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1951-1981: Aboriginal Rights Movement
Transcript of 1951-1981: Aboriginal Rights Movement
Native Studies 30 Documents Covered In The Aboriginal Rights Movement Major Changes During The
Aboriginal Rights Movement Theme of The Aboriginal Rights Movement Relationship with Canada "1951 - 1981: Aboriginal Rights Movement."
Canada in the Making. N.p.,n.d. Web. 30 Oct. 2012.
Wand, Jordan. "Prezi." Prezi.com. N.p.,
n.d. Web. 30 Oct. 2012.
Universal Declaration of Human Rights
White and Red Papers
The right to vote
The Drybones Case
The Calder Case
Integrating the aboriginal peoples
into the Canadian society and treating
them as equals The events that took place from 1951-1981
may have made either the Aboriginals
angry and upset or the Canadians angry
and upset, but in the end the relationship
between the Canadian Government and the
First Nations peoples came out stronger
than ever before. They felt more as friends - trying to help each other and make each
others lives better - than they did as
enemies - trying to destroy each other. 1951-1981: Aboriginal Rights Movement Universal Decleration of Human Rights The Canadian Government signed
this act which made them review
how they treated the aboriginals. Indian Act The changes to the Indian Act
allowed cultural rituals such
as the potlaches and pow-wows
to be practiced again. It also
allowed Aboriginals to have
alcohol on their reserves and
sue the Government over land
claims. The White Paper In 1968, the Government of Canada created
what is known as the White Paper. This
document argued that Canada should be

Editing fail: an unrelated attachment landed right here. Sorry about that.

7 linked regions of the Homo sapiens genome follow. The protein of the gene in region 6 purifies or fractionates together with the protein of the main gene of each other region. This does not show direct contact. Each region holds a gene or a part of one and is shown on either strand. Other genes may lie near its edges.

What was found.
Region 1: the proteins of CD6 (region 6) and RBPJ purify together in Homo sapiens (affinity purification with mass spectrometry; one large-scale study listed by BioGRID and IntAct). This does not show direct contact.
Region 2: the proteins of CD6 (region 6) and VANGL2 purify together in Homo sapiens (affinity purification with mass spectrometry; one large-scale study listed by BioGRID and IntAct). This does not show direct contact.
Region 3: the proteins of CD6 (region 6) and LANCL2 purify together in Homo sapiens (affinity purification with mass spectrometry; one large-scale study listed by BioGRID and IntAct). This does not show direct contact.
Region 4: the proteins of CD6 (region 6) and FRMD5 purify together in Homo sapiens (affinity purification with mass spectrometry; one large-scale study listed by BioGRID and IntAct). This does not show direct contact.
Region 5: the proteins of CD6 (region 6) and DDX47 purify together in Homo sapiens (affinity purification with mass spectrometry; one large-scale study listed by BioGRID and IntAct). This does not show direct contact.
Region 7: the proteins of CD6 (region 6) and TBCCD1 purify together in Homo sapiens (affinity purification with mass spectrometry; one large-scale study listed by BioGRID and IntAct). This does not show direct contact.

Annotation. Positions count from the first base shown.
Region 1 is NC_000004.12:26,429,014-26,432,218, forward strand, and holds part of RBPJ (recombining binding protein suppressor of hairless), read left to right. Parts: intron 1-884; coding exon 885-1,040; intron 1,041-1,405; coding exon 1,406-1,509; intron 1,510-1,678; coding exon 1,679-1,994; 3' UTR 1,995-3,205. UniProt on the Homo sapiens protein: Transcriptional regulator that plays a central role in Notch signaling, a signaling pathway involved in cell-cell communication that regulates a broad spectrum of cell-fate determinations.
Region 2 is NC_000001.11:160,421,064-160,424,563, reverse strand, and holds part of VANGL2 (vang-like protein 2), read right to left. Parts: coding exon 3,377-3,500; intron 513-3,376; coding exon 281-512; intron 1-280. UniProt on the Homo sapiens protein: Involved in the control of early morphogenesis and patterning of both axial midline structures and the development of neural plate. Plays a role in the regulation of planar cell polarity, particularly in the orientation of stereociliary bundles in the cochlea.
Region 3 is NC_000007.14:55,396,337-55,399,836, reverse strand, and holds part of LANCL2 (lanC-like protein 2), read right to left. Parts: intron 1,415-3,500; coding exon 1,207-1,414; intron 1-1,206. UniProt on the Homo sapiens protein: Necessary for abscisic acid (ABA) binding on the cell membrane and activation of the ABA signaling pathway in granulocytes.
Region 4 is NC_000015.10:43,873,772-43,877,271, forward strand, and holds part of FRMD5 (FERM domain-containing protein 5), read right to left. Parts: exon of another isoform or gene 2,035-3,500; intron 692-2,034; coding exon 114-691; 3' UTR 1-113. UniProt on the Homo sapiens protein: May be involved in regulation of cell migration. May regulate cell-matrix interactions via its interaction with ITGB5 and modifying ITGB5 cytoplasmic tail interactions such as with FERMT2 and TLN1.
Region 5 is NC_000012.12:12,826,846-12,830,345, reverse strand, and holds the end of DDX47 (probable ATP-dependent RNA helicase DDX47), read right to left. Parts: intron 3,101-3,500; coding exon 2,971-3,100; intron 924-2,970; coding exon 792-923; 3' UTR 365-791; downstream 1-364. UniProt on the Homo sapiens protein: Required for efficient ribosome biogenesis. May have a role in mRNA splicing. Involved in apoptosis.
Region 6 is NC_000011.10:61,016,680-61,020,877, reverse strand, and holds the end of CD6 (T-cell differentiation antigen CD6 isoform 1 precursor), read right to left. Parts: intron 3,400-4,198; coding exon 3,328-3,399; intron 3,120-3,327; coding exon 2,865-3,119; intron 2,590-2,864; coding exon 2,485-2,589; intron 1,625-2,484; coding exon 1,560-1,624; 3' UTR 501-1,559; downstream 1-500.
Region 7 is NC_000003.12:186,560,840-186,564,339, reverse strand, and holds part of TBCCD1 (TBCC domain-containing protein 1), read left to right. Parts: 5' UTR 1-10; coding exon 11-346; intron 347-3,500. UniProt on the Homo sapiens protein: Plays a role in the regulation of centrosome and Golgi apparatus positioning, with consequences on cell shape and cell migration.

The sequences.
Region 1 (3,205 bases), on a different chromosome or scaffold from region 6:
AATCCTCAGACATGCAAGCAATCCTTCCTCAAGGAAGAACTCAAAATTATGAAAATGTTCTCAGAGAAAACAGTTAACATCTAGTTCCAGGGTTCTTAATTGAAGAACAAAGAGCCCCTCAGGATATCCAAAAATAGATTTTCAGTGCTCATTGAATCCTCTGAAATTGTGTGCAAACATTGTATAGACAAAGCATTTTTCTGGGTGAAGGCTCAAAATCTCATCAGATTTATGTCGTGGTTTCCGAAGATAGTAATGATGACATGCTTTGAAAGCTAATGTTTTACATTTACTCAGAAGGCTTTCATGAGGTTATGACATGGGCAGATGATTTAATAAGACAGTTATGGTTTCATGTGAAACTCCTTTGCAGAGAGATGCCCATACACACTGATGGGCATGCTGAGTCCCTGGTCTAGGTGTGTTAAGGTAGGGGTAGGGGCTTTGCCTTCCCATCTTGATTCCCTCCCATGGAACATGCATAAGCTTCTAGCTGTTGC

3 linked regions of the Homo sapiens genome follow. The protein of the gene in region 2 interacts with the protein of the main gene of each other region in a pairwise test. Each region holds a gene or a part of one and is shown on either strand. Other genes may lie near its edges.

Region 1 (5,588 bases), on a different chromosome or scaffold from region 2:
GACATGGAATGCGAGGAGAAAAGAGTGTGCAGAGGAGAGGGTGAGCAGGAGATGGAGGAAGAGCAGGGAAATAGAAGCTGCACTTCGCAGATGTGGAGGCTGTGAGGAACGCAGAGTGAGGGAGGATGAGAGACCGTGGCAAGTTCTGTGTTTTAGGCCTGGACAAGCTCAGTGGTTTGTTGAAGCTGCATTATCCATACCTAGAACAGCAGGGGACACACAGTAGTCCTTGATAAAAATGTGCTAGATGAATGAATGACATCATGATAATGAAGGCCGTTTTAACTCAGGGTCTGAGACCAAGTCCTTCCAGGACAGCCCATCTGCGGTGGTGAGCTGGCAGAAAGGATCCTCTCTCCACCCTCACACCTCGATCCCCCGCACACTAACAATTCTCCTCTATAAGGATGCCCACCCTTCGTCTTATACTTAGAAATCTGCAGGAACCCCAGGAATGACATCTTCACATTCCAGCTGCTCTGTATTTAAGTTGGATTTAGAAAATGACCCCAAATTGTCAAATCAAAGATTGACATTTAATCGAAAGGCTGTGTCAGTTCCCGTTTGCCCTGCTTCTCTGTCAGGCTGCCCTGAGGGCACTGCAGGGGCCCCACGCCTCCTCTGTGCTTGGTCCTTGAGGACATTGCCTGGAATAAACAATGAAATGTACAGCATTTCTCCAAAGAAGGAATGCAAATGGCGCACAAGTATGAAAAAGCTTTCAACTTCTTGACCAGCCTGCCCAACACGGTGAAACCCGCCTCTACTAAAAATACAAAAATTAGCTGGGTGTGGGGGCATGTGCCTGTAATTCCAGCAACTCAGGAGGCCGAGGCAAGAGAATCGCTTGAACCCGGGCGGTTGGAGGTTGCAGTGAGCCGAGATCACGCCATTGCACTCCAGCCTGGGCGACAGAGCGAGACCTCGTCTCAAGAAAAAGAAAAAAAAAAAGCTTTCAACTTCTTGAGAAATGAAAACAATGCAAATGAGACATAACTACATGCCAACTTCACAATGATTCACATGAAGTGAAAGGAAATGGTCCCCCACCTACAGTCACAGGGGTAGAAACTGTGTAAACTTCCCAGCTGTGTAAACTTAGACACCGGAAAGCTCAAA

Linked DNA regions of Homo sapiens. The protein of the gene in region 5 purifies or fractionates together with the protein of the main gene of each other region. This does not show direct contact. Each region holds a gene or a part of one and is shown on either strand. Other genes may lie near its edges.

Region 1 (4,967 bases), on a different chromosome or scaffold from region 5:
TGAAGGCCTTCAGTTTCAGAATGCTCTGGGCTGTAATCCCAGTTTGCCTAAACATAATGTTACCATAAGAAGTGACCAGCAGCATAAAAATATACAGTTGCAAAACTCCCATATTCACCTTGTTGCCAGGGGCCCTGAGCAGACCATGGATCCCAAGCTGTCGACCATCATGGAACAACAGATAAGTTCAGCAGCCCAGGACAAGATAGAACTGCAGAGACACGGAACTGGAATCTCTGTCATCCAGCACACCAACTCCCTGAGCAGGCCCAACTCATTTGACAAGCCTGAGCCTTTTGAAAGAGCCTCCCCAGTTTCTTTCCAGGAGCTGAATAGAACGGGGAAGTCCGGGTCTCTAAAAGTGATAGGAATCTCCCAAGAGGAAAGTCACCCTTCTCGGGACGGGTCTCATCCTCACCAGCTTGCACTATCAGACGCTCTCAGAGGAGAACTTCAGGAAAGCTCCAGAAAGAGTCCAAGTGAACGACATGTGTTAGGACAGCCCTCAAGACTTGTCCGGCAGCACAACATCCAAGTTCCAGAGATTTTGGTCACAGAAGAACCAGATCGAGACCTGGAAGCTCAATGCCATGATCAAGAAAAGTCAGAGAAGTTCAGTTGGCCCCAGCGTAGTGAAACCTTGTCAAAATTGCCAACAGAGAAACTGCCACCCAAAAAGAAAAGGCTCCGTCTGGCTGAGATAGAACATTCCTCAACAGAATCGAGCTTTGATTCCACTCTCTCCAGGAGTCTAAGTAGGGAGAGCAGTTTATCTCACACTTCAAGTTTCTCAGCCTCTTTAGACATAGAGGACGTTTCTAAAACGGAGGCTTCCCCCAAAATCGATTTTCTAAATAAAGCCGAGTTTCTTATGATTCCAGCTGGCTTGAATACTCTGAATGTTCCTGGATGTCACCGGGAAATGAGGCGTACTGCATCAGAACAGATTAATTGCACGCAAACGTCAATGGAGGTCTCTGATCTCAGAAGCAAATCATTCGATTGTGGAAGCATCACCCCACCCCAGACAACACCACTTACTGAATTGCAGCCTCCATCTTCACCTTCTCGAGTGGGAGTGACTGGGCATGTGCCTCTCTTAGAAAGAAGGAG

done with creating treaties between the
Government and the Aboriginals. It also
stated that the Government did not agree
with the land claims the Aboriginals made
because they were too broad and unspecific. Citizens Plus/The Red Paper After the White Paper was released the
Aboriginals fought it with what they
called the Citizens Plus or The Red
Paper. This paper pretty much disagreed
with everything the White Paper stated.
Once the Red Paper was released an
Aboriginal group along with some other
Canadians met with the Government and
got them to change some of their policies
and positions. When Prime Minister John Diefenbaker
named James Gladstone the first Native
Senator in 1958, it made great headway in
the aboriginals movement to vote. Then in
1960, Mr. Deifenbaker finally decided it
was time, and he allowed non-enfranchised
Aboriginals to vote in federal elections. The Right To Vote The Drybones Case Joseph Drybones, an aboriginal man from the
Northwest Territories, was found drunk in a
Yellowknife hotel lobby in 1969 and was arrested.
This may seem like a suprise seeing as the Indian
Act states that Aboriginals are now allowed alcohol,
but it also states that it is only allowed on their
reserves. Now, although Drybones knew of this rule,
he drank at the hotel anyways, because there were
no reserves in the Northwest Territories. Since
Drybones was arrested hefound this rule unfair and
fought it all the way to the Supremem Court where
the rule in the Indian Act finally fell into disuse. The Calder Case Bibliography Frank Calder helped the Aboriginal
Rights Movement by sueing the British
Columbia Government over land claims
and making the Canadian Government
reconsider its federal Aboriginal policy
once again. Theme The overwhelming theme of the Aboriginal Rights Movement was to create a society where the Aboriginals were not greater than the Europeans, they were not lesser than the Europeans but they were equal to the Europeans. They could do everything that everyone else did and had the same rights as the Canadians.